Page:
Anchoring Made Easy
“Anchoring Made Easy” was to have been the title of our anchoring book, had the publisher with whom we wanted to work had his way. Instead we named it “Happy Hooking the Art of Anchoring”, as hooking your boat to the bottom in a lovely spot should always be fun and easy. Sadly, there are still some people out there who are clearly not having fun when they try to set their hook. We suppose they have not read the book and their boat may not necessarily always stay put either.
As our cruising takes us ever further afield, and we check the cruising guide for the anchorage in the harbor we would like to visit next, we often see statements like “anchorage marked on the chart has poor holding”. I write this as we are (very securely) anchored just below a picturesque castle in a beautiful bay on the west coast of Ireland. Once again the guide notes that this spot has poor holding. It’s at this point that it occurs to us that perhaps it was not the bottom that provided questionable holding but rather the anchor being used when the observation was made that was at fault.
Turkish Bling or the Real Thing?
As anchoring is perhaps the single most important part of boating, any mention of anchoring or gear preferences in the company of sailors is always sure to stir up a storm of commentary from all sides even from people who may only rarely leave the dock. So when word of Quickline’s introduction of the Turkish manufactured Ultra Anchor to the US marketplace trickled into our consciousness, we just had to take a closer look.
Rocna and Ultra side by side
Long proponents of what we term as modern generation scoop type anchors, we have several older pieces of hardware decorating our front lawn. These include a huge Luke (fisherman-type), a smaller and very elegant collapsible fisherman, a massive CQR and a well-used Delta (maybe we should start a museum of anchoring). Had we any of the other types of anchors designed to plow, claw or drag through the bottom, these too would have become ornaments. As an old saying goes, “The plow was a great invention until some eejit made an anchor out of it.”
With the sole exception of the Fortress anchor which weighs very little and holds so very well in a soft bottom, we now use only scoop type anchors. For several years we have had unconditional success with a Rocna finding it sets extraordinarily well in virtually all types of bottom. The Ultra shares some characteristics with the Rocna, but it lacks the roll bar and has a lead weighted tip similar to the Spade.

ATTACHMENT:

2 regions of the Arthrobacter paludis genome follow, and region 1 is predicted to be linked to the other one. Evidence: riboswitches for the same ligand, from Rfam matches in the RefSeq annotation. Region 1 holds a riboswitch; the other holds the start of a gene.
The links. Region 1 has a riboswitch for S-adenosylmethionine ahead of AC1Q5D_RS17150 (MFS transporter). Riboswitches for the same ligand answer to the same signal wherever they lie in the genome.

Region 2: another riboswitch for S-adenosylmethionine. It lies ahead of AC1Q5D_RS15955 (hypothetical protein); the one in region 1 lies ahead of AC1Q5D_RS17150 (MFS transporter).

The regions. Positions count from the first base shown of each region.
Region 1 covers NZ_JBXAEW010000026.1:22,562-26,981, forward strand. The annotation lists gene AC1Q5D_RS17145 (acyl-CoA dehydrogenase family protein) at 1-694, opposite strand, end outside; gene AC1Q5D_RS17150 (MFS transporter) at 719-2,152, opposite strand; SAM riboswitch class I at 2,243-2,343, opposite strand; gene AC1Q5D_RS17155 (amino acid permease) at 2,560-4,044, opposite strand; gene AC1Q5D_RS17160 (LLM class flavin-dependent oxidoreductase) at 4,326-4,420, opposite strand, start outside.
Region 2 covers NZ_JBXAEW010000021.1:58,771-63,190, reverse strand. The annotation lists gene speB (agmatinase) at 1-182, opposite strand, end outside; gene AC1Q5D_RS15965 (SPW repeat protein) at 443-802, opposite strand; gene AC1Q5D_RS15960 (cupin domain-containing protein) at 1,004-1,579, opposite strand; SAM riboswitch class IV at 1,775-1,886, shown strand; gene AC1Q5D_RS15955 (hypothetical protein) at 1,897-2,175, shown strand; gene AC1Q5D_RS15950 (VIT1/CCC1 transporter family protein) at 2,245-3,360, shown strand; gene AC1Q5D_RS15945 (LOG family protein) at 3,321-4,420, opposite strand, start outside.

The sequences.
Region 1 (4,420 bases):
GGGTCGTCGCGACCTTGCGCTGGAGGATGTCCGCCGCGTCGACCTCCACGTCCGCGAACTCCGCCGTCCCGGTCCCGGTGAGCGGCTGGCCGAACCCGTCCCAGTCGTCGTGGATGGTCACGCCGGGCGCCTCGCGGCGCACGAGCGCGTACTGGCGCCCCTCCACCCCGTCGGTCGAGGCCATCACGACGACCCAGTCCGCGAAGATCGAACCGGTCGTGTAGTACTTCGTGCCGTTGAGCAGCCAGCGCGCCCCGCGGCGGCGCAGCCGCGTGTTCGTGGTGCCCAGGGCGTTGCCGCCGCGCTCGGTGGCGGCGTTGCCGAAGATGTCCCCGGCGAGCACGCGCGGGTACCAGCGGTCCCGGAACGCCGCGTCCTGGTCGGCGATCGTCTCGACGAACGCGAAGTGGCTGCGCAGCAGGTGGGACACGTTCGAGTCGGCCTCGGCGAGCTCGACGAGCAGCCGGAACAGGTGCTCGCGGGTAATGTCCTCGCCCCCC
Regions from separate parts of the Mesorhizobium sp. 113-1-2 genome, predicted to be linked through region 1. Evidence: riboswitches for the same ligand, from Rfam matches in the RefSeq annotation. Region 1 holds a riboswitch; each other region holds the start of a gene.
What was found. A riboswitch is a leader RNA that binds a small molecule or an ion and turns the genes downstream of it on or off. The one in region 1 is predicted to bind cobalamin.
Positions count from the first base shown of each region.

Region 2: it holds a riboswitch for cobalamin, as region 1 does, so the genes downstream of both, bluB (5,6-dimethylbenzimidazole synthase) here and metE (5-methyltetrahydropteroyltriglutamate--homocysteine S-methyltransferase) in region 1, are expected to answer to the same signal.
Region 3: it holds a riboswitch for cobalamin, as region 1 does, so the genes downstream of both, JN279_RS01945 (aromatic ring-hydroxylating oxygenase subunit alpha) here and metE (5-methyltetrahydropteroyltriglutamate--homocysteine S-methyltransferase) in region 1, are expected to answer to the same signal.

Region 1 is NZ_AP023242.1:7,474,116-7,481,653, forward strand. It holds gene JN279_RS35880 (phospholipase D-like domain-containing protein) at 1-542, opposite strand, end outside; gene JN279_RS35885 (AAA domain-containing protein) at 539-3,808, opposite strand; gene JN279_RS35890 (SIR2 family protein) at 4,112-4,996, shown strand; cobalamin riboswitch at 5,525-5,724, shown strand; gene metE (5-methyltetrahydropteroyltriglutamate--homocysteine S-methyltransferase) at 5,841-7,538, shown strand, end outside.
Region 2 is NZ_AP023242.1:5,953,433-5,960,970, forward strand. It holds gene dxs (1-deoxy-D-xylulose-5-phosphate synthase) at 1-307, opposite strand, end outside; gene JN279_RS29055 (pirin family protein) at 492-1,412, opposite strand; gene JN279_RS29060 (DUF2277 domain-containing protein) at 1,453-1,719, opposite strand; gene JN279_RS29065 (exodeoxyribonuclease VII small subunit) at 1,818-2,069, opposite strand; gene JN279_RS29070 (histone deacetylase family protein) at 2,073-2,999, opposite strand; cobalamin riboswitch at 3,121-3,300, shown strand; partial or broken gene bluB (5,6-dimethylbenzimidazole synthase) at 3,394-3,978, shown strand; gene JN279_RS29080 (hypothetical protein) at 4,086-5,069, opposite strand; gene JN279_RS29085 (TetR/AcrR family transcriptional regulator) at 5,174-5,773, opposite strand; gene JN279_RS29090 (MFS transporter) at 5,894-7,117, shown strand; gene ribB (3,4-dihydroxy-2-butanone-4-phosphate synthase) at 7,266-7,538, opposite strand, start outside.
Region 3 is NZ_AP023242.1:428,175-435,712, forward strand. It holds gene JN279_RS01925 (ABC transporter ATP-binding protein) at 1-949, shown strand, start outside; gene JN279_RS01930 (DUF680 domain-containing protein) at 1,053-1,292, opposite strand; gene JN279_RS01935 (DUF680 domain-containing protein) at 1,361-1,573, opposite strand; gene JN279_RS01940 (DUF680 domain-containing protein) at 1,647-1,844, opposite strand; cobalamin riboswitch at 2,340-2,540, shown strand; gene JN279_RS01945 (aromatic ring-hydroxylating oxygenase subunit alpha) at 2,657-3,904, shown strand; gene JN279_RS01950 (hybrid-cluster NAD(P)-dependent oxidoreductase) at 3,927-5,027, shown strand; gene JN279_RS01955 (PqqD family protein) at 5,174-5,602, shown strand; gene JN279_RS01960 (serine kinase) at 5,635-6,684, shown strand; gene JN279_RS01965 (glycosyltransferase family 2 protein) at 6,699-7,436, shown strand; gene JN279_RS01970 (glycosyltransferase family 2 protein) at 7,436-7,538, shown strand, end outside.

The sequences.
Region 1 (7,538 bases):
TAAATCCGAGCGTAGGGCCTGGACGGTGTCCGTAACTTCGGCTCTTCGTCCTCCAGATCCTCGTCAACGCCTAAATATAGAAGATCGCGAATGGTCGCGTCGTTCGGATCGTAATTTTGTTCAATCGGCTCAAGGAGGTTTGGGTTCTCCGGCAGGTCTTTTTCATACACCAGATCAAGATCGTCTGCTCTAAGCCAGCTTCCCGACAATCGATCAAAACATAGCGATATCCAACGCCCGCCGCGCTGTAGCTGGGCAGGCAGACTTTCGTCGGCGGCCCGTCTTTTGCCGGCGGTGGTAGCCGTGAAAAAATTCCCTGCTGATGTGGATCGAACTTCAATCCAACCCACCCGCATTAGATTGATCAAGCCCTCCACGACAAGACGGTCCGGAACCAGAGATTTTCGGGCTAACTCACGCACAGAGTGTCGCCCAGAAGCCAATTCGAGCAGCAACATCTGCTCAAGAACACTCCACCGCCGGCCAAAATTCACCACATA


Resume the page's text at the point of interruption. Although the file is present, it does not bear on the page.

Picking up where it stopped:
The Ultra also has some interesting sounding features. The shaft is hollow, which is supposed to help orient the anchor as it drops to the bottom. This claim is similar to the Hydrobubble, which sports a float and is one of the more interesting looking of the modern anchors. Perhaps the hollow shaft of the Ultra will indeed orient the anchor on an all rope rode, but with our all chain rode we have watched it land randomly, usually upside down, on the sea floor. It is quite easy to watch the anchor drop as the water here is crystal clear. But read on, for this random orientation does not appear to get in its way.
Another elegant feature is the downward curved tip, which is said to facilitate a more rapid set and set rapidly it does. The first time we dropped it was in a very tight harbor with rocks and cliffs on all sides. I watched as it went down and landed upside down not quite as advertised. Bearing in mind that we always plan for contingencies and this was its very first test, I alerted Daria via our walkie-talkie, and told her to stand by for a possible anchor change. It was blowing quite hard and the boat started to drift back. I could hardly believe my eyes as I watched the shiny stainless steel anchor flip over, catch the gleam of sunlight through the aqua water, and with virtually no scope disappear instantly into the hard sandy bottom. This was just like the videos we have all seen promoting the newer anchors. I let out some more rode while Daria slowly backed down. When I hit the brake on the windlass the boat came to a shuddering halt we were hooked! Hey, perhaps anchoring really has been made easy these days.